Liberia: Uncertainty Looms in Liberia After Court Puts Presidential Run-Off On Hold Amid Fraud Charges

From left: ECOWAS Chairman and President of the Republic of Togo, Faure Gnassingbé; President of Liberia, Ellen Johnson Sirleaf; and AU Chair and President of the Republic of Guinea, Alpha Condé, at the high table. The AU and ECOWAS are working to resolve the political impasse that has gripped the Liberian nation since the release of the results of the October 10 polls.
2 November 2017

Fraud claims and voting irregularities have prompted Liberia's Supreme Court to order a temporary halt on run-off elections next week. The West African nation is voting for a successor of President Ellen Johnson Sirleaf.

Liberia's Supreme Court has put a hold on presidential run-off elections scheduled for November 7 amid fraud claims by one of the candidates who lost in the first round.

Charles Brumskine of the Liberty Party who came in third in the October 10 election demanded an investigation into alleged fraud and mass irregularities. The court stressed it had not annulled the October 10 election.

Liberians are voting for a successor of President Ellen Johnson Sirleaf, who prepares to step down after 12 years in office. If everything goes smoothly, it would be the first democratic transition in more than seven decades.

According to results of the first round, opposition candidate and former soccer star George Weah of Coalition for Democratic Change are set to run against Vice President Joseph Boakai of the ruling Unity Party. Both the ruling party as well as two smaller opposition parties support the legal challenge.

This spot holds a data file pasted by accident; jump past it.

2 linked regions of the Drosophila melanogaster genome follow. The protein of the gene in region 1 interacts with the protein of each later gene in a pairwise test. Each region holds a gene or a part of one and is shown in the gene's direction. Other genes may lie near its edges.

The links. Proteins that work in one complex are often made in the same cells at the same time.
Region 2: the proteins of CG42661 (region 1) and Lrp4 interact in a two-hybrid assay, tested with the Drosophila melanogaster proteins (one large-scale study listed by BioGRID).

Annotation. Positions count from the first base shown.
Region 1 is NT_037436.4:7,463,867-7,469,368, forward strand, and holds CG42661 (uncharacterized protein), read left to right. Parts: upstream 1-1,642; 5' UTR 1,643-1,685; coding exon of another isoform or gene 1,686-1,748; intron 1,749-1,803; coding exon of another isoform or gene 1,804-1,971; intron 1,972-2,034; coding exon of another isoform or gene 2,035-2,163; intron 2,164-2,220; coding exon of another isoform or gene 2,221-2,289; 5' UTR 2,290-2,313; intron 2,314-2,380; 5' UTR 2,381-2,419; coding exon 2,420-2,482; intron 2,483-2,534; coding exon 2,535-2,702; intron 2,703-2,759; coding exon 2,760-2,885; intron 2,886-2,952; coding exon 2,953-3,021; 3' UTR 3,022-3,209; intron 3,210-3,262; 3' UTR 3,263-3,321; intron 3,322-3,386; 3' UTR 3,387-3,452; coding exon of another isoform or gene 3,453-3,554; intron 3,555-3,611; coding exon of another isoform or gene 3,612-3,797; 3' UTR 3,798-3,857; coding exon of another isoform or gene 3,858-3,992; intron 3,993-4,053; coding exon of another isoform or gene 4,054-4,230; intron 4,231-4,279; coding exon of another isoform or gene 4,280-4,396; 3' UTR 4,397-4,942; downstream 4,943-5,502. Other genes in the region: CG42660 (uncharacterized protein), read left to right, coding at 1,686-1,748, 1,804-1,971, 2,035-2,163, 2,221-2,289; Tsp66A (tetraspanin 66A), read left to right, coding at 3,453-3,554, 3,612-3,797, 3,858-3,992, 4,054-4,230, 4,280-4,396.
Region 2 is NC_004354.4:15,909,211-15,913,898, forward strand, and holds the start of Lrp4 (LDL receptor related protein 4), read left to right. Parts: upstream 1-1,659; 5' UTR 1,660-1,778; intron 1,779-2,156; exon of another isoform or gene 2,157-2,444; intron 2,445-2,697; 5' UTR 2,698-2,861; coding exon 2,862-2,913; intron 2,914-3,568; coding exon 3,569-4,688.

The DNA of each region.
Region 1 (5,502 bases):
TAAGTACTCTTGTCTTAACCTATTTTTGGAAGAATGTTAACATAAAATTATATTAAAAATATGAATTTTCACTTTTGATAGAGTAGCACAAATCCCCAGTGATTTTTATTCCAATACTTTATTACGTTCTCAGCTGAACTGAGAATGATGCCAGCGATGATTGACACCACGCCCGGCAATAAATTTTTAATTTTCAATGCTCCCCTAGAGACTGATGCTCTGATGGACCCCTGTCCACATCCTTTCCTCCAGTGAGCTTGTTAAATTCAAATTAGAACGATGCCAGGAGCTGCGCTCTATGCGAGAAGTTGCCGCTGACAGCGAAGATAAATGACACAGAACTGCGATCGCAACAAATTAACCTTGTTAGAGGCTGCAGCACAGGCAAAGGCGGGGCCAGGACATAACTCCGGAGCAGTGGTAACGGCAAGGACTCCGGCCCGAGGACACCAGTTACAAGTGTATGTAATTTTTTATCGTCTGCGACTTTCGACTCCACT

Last week, Unity Party's Boakai had accused Sirleaf of the same party of interfering in the election by meeting polling officials at her home.

The Liberty Party welcomed the decision by the court to put a hold on run-off elections.

"We see it as a welcoming development," said Kla Toomey, Liberty Party's media and political affairs officer. "We have maintained very strongly that the foremost factor that underpins democracy governance is the rule of law."

Fragile peace

Liberia still grapples with the fallout of a 14-year civil war that ended in 2003 after more than 250,000 people were killed and about one million displaced.

Riot police was deployed outside the Supreme Court and election headquarters in Liberia's capital Monrovia on Wednesday.

"The conflict that ended some 14 years ago was based on lack of confidence in the election result," human rights lawyer Tiawon Gongoloe told DW.

"We cannot take election matters lightly, that is what caused over 200,000 people to be killed in this country," he added. The case is due to be heard on Thursday.

Evelyn Kpadeh contributed to the report.

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